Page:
The Perfect Blend: Coffee and Kane

Currently Browsing: Books For Children

2017-2018: New stories and new adventures

Happy New Year!

Here we are again then- another brand new year. A list of potential new year’s resolutions considered- and dismissed- and a determination that this year will be very much better than the one just past are whizzing around our collective minds.

It has to be said that 2017 was an eventful year. My naughty side (Kay Jaybee) had a novella out in January 2017, and then began the process of re-editing all her old novels. Meanwhile, in May my Jenny Kane side saw her second Cornish romance, Abi’s Neighbour, hit the world.

One of the highlights of 2017 has to have been when the amazing Katie Fforde endorsed my work in contemporary fiction, by providing a fantastic quote to be printed on the cover of Abi’s Neighbour. Having been a Katie Fforde fan for many years, this truly was a magic moment for me.

The publication of Abi’s Neighbour, and it’s previously published sister novel, Abi’s House, led to me being invited to the Penzance Literary festival in July. I had so much fun! Not only did I get to sit on a panel with the lovely Liz Fenwick and Teresa Benison, but I was also invited to teach a Life-writing masterclass.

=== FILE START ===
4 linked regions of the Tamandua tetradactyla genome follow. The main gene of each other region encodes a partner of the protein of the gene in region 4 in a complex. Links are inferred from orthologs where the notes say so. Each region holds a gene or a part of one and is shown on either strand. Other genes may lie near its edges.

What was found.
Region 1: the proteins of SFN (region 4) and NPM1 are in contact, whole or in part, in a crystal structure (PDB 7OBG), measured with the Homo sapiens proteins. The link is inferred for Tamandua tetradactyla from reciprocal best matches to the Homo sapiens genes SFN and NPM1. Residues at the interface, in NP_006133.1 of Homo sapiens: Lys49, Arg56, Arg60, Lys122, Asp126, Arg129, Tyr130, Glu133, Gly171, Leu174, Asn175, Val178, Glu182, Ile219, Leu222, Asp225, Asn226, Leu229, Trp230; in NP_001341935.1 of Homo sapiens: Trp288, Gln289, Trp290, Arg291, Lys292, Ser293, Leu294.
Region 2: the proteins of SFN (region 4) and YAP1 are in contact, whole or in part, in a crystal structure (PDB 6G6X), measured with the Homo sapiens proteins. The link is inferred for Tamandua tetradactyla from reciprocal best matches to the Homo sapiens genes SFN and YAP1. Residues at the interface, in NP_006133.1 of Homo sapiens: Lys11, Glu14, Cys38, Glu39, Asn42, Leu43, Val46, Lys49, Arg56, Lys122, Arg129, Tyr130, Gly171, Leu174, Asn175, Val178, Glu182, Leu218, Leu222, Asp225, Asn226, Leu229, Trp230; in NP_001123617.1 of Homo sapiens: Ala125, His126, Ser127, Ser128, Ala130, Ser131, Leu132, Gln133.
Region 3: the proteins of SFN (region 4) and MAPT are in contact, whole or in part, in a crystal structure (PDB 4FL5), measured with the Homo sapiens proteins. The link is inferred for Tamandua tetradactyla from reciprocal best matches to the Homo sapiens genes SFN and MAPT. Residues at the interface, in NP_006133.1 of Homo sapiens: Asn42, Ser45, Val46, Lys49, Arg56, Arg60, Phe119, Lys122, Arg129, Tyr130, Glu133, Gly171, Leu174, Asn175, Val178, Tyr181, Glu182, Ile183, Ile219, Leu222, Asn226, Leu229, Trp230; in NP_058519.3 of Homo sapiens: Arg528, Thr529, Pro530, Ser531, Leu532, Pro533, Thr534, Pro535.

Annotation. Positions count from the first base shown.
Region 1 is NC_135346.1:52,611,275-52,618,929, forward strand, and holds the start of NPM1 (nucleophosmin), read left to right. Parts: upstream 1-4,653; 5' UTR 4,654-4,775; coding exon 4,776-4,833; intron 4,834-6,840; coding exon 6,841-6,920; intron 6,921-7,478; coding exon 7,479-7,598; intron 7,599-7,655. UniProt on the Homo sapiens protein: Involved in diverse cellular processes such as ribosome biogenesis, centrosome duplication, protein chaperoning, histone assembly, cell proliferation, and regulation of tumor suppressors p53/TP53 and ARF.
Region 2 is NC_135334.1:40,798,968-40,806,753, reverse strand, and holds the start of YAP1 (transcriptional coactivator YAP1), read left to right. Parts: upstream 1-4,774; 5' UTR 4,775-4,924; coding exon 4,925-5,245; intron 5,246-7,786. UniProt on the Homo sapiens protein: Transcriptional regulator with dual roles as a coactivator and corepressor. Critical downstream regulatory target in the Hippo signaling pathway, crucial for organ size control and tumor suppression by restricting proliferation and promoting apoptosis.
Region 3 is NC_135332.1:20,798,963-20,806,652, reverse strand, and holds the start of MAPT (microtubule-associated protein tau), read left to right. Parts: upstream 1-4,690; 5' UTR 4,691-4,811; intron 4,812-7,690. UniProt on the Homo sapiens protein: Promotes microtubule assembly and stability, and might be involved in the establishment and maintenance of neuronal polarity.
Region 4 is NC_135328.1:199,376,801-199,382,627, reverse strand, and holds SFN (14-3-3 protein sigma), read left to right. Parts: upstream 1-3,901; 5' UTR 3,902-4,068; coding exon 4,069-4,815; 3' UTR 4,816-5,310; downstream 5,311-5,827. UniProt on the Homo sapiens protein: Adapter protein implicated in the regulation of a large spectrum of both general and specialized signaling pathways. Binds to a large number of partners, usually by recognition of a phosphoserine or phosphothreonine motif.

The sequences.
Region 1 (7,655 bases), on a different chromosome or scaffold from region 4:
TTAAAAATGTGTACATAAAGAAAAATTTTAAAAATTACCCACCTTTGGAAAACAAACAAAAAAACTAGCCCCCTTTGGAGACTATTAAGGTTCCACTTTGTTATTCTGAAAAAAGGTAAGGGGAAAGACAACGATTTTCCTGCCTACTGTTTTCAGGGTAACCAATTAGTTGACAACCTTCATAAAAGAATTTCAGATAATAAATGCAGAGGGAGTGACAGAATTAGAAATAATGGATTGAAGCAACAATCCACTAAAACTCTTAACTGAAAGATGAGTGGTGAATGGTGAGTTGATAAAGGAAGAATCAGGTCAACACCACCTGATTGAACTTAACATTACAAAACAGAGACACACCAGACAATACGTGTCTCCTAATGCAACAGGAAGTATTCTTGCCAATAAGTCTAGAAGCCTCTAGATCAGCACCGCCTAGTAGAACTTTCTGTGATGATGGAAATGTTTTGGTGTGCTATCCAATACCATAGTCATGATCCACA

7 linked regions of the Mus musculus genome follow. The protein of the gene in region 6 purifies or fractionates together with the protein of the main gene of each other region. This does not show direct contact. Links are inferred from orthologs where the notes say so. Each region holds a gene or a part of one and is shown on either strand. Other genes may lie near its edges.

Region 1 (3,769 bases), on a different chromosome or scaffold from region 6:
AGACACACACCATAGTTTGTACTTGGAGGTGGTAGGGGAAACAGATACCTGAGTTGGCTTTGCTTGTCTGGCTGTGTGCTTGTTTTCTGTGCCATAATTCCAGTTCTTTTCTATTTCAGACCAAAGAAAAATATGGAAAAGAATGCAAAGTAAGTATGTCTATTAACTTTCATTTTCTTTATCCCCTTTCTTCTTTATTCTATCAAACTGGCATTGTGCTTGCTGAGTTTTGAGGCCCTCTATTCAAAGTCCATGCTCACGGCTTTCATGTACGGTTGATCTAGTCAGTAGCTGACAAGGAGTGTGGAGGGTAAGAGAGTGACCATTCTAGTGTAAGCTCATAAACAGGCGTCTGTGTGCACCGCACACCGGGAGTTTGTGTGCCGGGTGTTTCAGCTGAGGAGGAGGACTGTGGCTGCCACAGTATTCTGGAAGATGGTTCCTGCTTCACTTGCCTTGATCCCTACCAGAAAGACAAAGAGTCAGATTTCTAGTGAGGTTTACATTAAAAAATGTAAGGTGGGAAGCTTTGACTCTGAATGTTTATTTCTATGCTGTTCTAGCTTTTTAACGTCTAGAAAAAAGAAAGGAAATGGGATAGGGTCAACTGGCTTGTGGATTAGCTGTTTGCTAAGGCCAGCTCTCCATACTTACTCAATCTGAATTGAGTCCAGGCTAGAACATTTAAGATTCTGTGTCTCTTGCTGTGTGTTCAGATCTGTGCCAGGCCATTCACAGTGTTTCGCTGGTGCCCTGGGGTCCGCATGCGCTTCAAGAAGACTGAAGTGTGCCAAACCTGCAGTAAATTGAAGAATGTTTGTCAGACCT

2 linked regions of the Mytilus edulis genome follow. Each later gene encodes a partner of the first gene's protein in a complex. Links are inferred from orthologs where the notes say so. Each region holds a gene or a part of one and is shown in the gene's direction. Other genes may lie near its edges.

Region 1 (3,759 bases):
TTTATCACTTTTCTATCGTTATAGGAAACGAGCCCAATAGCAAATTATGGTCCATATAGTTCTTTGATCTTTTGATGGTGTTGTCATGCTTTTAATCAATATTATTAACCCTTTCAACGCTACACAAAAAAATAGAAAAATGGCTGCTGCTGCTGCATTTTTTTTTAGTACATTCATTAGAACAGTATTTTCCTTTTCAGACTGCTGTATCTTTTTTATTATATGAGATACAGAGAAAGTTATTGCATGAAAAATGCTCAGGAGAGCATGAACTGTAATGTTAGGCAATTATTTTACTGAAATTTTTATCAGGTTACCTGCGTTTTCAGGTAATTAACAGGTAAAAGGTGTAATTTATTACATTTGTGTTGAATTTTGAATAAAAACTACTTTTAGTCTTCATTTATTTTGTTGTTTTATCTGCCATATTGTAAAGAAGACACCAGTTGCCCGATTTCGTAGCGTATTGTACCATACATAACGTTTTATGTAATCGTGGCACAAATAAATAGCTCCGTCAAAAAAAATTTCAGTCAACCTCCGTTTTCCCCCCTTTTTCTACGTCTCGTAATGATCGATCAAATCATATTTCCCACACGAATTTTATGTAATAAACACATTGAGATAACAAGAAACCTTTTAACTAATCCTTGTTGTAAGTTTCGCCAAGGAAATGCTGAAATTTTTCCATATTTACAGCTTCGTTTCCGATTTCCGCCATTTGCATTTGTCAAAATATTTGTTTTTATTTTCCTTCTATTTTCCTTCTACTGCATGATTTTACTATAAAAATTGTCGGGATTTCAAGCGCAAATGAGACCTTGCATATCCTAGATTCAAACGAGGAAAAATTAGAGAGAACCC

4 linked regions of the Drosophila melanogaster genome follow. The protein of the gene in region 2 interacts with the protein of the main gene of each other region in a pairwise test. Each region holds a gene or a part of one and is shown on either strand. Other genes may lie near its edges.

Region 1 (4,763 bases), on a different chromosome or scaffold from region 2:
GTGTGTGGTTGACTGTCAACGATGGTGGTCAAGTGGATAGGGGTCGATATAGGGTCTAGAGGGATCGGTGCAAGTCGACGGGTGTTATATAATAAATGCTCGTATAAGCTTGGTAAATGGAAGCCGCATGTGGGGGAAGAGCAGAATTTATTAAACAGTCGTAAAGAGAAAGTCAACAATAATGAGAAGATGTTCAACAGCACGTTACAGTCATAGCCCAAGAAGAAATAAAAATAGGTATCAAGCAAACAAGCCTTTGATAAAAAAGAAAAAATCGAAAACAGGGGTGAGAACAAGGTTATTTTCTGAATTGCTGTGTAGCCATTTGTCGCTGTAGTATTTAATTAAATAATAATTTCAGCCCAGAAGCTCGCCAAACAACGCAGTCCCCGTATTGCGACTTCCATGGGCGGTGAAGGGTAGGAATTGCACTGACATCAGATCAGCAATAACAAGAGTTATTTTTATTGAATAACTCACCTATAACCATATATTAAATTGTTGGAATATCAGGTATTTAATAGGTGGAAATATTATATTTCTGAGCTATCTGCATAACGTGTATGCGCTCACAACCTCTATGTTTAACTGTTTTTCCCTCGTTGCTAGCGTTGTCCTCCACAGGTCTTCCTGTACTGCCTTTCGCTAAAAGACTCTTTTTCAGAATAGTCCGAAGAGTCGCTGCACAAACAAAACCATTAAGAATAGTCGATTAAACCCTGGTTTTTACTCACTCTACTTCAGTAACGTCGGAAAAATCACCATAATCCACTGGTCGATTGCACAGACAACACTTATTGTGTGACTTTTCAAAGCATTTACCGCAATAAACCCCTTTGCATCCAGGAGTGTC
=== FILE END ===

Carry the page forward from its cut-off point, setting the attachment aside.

Teresa Beniton, Jenny Kane, Liz Fenwick

A major change came to my writing life in 2017 with the setting up of Imagine – a creative writing workshop business I set up with my friend and fellow author, Alison Knight.  Although we’ve only been in operation since last Spring, we’ve built up a regular following at our classes, and expansion across SW England (and beyond) is afoot.

Not only do we teach group workshops, but we provide one-one classes, and this March we are running our first writing retreat on Exmoor in the stunning Victorian manor of Northmoor. If you want to have a look at all our Imagine information you can find it here- 

This decision to set up a creative writing business was something I’d been considering for some time. In 2017, with so many publishers either failing or cutting back on their lines, it felt that the time was right to add another string to my bow…and talking of bowstrings…

I was extremely luck last year to be asked to write a couple of audio scripts for the brand new series of Robin of Sherwood. As a life long fan of the show, it was particularly wonderful to be able to put words into the mouths of my favourite characters!